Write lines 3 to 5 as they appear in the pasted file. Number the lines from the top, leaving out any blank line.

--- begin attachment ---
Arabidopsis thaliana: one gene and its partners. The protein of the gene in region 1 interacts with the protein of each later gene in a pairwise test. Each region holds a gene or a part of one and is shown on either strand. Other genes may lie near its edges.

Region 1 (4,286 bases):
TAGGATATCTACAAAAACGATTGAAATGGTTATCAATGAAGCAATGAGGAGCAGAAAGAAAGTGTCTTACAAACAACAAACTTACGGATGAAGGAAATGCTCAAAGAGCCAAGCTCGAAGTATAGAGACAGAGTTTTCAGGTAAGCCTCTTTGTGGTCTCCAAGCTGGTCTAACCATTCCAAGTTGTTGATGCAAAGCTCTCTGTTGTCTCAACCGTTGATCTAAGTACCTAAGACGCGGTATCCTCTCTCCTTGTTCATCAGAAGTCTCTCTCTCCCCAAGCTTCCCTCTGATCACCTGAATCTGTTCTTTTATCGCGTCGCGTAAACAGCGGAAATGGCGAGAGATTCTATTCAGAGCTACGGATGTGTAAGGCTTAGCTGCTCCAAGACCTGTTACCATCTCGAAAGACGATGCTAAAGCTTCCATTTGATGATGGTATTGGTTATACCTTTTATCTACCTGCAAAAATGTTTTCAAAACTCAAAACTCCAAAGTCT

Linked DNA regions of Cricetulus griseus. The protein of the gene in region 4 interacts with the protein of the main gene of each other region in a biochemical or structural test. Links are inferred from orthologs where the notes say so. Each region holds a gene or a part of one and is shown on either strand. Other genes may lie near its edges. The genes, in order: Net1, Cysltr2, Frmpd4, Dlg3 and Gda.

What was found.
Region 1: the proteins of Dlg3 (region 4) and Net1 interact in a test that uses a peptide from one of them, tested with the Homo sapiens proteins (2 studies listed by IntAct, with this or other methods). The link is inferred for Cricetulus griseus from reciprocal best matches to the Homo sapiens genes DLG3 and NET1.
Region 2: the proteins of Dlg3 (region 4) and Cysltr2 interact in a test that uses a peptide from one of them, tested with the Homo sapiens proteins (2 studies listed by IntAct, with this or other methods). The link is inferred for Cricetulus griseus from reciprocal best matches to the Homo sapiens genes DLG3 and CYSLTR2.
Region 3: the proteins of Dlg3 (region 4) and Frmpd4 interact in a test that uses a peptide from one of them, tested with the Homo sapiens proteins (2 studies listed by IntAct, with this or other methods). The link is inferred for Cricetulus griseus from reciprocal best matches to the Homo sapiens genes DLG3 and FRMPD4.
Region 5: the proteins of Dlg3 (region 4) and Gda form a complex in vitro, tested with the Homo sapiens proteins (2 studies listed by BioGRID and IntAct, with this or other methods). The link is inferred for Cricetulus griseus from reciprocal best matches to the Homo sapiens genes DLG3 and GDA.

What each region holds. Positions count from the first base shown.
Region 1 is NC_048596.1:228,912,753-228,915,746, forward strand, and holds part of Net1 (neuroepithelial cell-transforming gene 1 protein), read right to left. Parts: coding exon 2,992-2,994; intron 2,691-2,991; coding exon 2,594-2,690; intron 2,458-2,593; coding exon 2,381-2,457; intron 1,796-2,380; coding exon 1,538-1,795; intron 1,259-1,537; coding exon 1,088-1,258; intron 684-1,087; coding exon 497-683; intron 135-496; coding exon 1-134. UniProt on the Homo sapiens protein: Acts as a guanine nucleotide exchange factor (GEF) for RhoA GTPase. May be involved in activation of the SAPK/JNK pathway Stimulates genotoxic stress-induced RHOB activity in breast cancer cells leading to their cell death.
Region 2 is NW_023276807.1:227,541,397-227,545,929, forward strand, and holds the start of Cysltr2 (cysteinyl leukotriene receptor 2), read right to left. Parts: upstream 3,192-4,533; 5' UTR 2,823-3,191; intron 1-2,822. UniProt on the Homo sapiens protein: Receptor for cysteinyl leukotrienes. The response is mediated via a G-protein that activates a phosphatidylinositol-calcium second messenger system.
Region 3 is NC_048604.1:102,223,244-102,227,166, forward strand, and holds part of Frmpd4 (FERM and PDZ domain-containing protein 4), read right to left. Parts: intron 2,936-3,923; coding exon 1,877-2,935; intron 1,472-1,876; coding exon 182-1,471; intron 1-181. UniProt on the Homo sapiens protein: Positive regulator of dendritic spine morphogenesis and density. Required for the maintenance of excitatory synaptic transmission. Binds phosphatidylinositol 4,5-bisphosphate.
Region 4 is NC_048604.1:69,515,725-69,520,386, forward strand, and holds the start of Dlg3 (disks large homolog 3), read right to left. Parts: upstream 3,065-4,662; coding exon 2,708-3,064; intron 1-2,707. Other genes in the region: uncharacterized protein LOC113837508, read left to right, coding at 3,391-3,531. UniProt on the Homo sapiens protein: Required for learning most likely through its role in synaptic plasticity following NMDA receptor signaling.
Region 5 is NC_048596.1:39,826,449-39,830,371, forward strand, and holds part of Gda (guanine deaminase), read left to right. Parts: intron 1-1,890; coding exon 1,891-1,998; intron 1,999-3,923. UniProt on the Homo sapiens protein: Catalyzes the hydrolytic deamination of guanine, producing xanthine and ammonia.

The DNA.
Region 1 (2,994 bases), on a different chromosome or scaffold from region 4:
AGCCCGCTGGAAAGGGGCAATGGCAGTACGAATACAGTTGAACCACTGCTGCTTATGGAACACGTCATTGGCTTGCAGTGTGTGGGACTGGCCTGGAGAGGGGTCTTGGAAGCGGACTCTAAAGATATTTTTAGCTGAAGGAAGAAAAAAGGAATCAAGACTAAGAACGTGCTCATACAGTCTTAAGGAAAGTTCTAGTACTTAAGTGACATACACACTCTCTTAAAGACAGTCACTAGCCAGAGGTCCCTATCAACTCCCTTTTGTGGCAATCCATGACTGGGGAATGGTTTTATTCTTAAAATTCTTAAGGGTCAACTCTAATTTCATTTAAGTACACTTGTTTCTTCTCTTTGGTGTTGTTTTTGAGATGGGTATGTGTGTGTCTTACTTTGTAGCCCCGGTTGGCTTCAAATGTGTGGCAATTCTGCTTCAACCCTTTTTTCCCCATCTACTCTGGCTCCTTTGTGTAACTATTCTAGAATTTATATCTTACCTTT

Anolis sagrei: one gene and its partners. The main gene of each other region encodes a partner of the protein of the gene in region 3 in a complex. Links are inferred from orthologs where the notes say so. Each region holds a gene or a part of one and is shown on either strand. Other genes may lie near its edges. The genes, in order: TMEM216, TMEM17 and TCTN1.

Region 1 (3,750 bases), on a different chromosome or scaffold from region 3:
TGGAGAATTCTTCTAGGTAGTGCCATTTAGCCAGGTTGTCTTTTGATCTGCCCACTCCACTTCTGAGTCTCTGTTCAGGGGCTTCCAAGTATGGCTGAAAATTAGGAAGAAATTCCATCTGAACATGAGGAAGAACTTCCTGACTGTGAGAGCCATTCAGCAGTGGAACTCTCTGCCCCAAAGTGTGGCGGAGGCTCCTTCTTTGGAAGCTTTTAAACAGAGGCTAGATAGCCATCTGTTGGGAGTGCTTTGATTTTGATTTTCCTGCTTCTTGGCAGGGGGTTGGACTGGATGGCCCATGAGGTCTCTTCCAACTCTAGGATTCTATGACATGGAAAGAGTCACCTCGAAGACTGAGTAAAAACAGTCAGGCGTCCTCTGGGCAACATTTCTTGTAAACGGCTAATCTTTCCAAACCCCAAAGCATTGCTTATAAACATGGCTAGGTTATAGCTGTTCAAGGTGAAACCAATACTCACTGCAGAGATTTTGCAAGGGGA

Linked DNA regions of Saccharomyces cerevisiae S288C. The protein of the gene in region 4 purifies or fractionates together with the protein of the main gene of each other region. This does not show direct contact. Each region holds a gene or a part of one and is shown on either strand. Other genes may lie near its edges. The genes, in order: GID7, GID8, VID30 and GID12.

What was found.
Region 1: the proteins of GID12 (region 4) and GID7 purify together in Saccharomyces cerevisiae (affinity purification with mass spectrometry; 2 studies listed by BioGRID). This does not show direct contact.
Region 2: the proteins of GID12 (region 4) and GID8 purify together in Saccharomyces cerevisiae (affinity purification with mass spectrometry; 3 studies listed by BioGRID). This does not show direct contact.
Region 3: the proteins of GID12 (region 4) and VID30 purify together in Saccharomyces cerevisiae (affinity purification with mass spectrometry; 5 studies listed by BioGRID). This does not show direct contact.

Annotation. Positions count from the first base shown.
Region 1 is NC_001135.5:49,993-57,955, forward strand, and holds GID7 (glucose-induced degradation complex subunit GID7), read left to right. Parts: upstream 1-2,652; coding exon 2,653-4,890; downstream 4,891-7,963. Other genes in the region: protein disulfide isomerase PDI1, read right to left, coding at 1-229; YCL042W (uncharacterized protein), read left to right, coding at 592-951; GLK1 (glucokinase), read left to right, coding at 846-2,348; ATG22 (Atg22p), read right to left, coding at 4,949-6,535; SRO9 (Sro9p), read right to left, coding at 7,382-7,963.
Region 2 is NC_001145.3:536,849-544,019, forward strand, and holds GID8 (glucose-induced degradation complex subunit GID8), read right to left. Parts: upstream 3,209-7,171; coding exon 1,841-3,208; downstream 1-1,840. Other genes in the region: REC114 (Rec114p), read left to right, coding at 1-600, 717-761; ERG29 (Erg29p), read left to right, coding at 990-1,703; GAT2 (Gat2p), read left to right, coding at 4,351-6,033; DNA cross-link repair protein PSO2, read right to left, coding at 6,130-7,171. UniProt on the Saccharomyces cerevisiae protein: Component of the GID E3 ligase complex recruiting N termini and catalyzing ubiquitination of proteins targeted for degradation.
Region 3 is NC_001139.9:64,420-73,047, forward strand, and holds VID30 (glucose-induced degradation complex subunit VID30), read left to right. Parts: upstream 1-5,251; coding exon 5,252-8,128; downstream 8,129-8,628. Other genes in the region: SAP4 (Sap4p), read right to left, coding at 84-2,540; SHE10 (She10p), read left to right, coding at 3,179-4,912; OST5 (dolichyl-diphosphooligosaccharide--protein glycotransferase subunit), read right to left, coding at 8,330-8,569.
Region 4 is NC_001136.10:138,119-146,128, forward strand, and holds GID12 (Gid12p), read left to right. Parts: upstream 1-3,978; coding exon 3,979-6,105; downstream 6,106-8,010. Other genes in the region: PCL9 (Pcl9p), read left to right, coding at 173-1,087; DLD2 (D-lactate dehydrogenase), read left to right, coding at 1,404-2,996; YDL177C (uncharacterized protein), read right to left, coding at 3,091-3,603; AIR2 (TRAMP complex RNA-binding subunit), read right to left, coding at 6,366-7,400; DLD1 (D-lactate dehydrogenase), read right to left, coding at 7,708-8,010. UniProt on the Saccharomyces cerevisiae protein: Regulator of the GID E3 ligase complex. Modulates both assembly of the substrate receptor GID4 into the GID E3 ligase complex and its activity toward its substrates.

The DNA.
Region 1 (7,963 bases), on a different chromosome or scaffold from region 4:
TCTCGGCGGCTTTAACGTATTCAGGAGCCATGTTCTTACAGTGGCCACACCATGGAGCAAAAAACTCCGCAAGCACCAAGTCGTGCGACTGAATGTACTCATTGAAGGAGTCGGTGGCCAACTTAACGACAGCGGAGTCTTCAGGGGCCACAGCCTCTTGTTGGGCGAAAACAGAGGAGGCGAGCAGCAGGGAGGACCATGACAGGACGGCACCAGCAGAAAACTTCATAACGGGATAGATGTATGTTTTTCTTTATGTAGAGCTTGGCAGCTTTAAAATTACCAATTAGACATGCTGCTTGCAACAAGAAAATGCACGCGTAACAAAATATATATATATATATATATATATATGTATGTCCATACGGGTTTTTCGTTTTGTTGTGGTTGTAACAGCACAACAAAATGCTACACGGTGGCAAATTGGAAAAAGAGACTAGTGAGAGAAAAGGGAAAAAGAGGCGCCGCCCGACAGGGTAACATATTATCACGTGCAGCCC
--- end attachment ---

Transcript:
TAGGATATCTACAAAAACGATTGAAATGGTTATCAATGAAGCAATGAGGAGCAGAAAGAAAGTGTCTTACAAACAACAAACTTACGGATGAAGGAAATGCTCAAAGAGCCAAGCTCGAAGTATAGAGACAGAGTTTTCAGGTAAGCCTCTTTGTGGTCTCCAAGCTGGTCTAACCATTCCAAGTTGTTGATGCAAAGCTCTCTGTTGTCTCAACCGTTGATCTAAGTACCTAAGACGCGGTATCCTCTCTCCTTGTTCATCAGAAGTCTCTCTCTCCCCAAGCTTCCCTCTGATCACCTGAATCTGTTCTTTTATCGCGTCGCGTAAACAGCGGAAATGGCGAGAGATTCTATTCAGAGCTACGGATGTGTAAGGCTTAGCTGCTCCAAGACCTGTTACCATCTCGAAAGACGATGCTAAAGCTTCCATTTGATGATGGTATTGGTTATACCTTTTATCTACCTGCAAAAATGTTTTCAAAACTCAAAACTCCAAAGTCT

Linked DNA regions of Cricetulus griseus. The protein of the gene in region 4 interacts with the protein of the main gene of each other region in a biochemical or structural test. Links are inferred from orthologs where the notes say so. Each region holds a gene or a part of one and is shown on either strand. Other genes may lie near its edges. The genes, in order: Net1, Cysltr2, Frmpd4, Dlg3 and Gda.

What was found.